The sight of Wille And The Bandits on any stage, anywhere is always to be welcomed. And having seen them grow over the last five years or so, then I’d argue that they are better than ever. Expanded in recent years, this new line up is capable of one of the most varied sets around. Veering as it does from funky strut – “Keep It On The Down Low” – to something more serious like “Still Go Marching On”, dedicated here to the people of Ukraine. This is a band for whom music matters. Not image. “It’s great to be in the midlands, man” exclaims Wille Edwards – one of the best slide guitar players you’ll ever see – “you’ve got so many great bands, down where we’re from we’ve got The Wurzels!” There’s a point to this joke, too. They are products of the South West, their sound belongs (in a similar way to Seth Lakeman) to that landscape, but their dreams extend beyond. Recently, their work has evolved into a more rock n roll sphere. “Good Stuff” is a celebration, perhaps more than ever we need to lose ourselves in music? And “1970” is not just the era that birthed this sound, it’s a fabulous statement from a band that is at its best, but surely not its peak.

When you watch Samantha Fish it is, of course, her playing you notice first. Goodness me, the way she plays that Cigar Box guitar on the opening “Bulletproof” alone is good enough to create its headlines all by itself, but there’s something else too.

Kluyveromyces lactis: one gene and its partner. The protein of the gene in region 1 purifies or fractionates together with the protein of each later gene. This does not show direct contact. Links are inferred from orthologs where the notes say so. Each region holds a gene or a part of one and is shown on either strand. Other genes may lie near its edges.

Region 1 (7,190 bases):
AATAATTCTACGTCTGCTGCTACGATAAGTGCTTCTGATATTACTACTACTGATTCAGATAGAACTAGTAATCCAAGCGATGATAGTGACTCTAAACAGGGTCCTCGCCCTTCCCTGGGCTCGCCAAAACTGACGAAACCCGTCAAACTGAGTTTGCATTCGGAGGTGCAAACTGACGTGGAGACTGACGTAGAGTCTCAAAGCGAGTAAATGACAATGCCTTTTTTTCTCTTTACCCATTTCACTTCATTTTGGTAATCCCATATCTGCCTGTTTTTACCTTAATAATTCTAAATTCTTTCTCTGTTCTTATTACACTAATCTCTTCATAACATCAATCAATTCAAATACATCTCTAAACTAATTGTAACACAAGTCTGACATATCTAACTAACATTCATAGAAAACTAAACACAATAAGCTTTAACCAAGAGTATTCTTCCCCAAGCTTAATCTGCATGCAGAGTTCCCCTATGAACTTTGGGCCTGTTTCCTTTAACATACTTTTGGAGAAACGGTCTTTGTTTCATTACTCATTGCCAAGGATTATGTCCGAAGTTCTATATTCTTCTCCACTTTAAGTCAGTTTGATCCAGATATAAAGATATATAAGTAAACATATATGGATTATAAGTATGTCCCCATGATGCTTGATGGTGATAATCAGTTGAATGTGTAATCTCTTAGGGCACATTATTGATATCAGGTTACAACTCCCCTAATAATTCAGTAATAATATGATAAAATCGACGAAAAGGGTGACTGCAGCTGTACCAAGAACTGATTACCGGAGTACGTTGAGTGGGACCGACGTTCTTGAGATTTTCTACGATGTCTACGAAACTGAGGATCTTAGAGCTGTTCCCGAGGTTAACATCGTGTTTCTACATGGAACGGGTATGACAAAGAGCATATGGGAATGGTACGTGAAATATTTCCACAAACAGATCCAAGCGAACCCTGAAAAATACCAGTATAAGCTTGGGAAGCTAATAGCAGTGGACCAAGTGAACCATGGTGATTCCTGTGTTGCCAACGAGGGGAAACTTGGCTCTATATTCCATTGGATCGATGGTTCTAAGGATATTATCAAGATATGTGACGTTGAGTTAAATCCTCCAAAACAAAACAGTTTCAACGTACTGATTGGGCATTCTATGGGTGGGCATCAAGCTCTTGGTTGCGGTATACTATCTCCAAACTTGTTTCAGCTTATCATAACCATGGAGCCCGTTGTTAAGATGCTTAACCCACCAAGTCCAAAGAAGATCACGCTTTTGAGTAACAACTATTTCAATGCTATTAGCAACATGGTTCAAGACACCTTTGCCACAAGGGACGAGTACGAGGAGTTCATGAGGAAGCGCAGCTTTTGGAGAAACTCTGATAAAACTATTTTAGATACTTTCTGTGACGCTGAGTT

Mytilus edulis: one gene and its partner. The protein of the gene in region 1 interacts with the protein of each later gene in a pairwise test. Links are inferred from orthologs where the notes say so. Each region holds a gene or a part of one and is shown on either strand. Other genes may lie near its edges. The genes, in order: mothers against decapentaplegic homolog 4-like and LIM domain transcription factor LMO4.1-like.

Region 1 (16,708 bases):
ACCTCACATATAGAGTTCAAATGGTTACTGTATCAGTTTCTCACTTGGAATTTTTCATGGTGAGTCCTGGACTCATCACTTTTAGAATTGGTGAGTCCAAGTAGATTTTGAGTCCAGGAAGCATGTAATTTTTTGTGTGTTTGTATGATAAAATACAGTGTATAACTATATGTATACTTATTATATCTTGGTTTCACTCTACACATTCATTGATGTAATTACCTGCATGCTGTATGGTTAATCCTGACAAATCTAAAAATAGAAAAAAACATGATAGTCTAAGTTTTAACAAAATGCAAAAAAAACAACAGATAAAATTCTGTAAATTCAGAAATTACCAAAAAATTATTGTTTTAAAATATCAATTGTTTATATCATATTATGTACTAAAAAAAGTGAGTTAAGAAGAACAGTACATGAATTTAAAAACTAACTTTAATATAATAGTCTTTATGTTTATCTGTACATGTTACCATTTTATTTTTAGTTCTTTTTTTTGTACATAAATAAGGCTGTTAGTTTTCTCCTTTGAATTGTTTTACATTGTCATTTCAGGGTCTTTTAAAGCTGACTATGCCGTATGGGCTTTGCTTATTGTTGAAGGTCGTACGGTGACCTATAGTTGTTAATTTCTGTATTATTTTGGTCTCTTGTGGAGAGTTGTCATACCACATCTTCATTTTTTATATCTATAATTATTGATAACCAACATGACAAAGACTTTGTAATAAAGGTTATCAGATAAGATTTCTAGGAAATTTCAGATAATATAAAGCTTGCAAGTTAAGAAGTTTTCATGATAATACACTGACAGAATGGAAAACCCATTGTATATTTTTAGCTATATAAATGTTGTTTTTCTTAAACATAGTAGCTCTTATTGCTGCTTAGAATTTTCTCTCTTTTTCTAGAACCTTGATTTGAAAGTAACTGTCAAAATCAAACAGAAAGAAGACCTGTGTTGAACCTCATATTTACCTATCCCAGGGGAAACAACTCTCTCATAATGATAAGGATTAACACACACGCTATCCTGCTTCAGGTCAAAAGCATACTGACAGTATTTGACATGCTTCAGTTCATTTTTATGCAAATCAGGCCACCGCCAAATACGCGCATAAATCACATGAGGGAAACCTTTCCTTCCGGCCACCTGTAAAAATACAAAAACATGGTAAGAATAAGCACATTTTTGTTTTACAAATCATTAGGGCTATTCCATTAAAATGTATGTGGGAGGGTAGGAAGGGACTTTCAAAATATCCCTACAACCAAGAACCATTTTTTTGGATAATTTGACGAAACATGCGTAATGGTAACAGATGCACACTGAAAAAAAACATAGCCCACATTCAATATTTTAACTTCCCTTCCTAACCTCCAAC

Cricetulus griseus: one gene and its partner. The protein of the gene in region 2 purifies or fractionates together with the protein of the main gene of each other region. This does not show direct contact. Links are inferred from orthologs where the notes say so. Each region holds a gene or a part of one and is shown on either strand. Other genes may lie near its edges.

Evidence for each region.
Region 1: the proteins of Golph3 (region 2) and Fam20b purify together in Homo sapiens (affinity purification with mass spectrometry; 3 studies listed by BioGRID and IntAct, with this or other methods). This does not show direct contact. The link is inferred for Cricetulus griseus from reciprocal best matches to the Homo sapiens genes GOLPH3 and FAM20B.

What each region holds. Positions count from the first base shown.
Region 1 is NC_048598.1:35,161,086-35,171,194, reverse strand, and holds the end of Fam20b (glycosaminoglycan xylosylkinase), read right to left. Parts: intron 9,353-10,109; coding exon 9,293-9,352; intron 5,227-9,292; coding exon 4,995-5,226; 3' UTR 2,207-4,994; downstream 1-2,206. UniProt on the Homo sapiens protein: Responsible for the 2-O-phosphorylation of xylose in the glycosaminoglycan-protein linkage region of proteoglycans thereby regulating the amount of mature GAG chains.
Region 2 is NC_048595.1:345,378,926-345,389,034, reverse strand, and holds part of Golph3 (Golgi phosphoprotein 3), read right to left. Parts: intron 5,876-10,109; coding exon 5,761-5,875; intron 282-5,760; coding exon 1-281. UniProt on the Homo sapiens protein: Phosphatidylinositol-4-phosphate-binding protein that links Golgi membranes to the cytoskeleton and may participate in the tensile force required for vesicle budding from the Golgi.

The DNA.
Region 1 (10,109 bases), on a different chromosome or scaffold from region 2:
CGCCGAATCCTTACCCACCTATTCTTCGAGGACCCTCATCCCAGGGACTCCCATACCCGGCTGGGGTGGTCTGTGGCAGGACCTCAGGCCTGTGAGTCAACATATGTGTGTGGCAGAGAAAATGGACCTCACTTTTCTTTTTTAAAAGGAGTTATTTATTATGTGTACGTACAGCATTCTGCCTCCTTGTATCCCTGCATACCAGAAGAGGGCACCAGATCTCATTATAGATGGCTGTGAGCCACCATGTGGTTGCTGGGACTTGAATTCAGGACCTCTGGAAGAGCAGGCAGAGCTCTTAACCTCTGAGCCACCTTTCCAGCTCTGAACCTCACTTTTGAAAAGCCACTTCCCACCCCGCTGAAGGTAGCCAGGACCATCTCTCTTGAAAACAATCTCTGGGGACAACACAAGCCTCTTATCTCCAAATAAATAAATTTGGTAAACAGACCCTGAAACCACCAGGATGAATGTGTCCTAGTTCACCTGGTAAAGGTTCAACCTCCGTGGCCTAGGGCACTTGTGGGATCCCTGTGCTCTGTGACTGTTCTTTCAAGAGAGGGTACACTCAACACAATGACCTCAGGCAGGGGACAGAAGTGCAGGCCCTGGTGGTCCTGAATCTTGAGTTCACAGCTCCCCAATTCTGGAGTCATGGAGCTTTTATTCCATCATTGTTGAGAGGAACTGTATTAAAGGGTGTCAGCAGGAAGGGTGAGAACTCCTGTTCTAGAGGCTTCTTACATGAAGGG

Her voice. Her voice is one of the most underrated. She’s onstage here for almost an hour and a half and the sheer breadth of her material requires so many changes in tone, that she simply has to be able to sing to pull it all off.

One of those artists that gets called “blues” but for whom that doesn’t seem to quite fit, for example on “Twisted Ambition” her solo is wonderful, but she follows it up with the stone cold sass of “Chills And Fever.” That one, though, is really the first time to fully appreciate her band. Matt Wade on organ is integral to the sound throughout and he’s in the spotlight here.

The light and shade of the set is highlighted again with “Highways Holding Me Now” (“a Samantha Fish rock hit” she reckons) giving way to “Hypnotic”, which wouldn’t be out of place on a Prince album, before “No Angels” does, rather cheerfully, ramp up the blues aspect of it all.

It’s been a while since I saw Fish and her stage presence has gone up a notch in the interim. The crowd at KK’s is large but quiet and she’s not prepared to accept it, instead she’s on the front foot. “you wanna be polite?” she chides in “Bitch On The Run”, “well the record company is here tonight, so you’d best step up” (there may have been some extra adjectives in there too….) It’s a contention that three years ago she might not have been as in your face.

It suits her, and the country “Dream Girl” and the massive blues thumper of “Black Wind Howling” benefit from the extra frisson of excitement.

The encore sort of ties the loose ends up, and “Don’t Let It Bring You Down” is given a new sheen from the Neil Young original, but as she plays out the solo, then one thing is clear above all. Samantha Fish is a Premier League performer, just one that doesn’t play by rules. Here’ the blues is a thread that runs through things, rather than its sole reason for being.

Photo Credit: Martin Tierney c/o Art of Illusion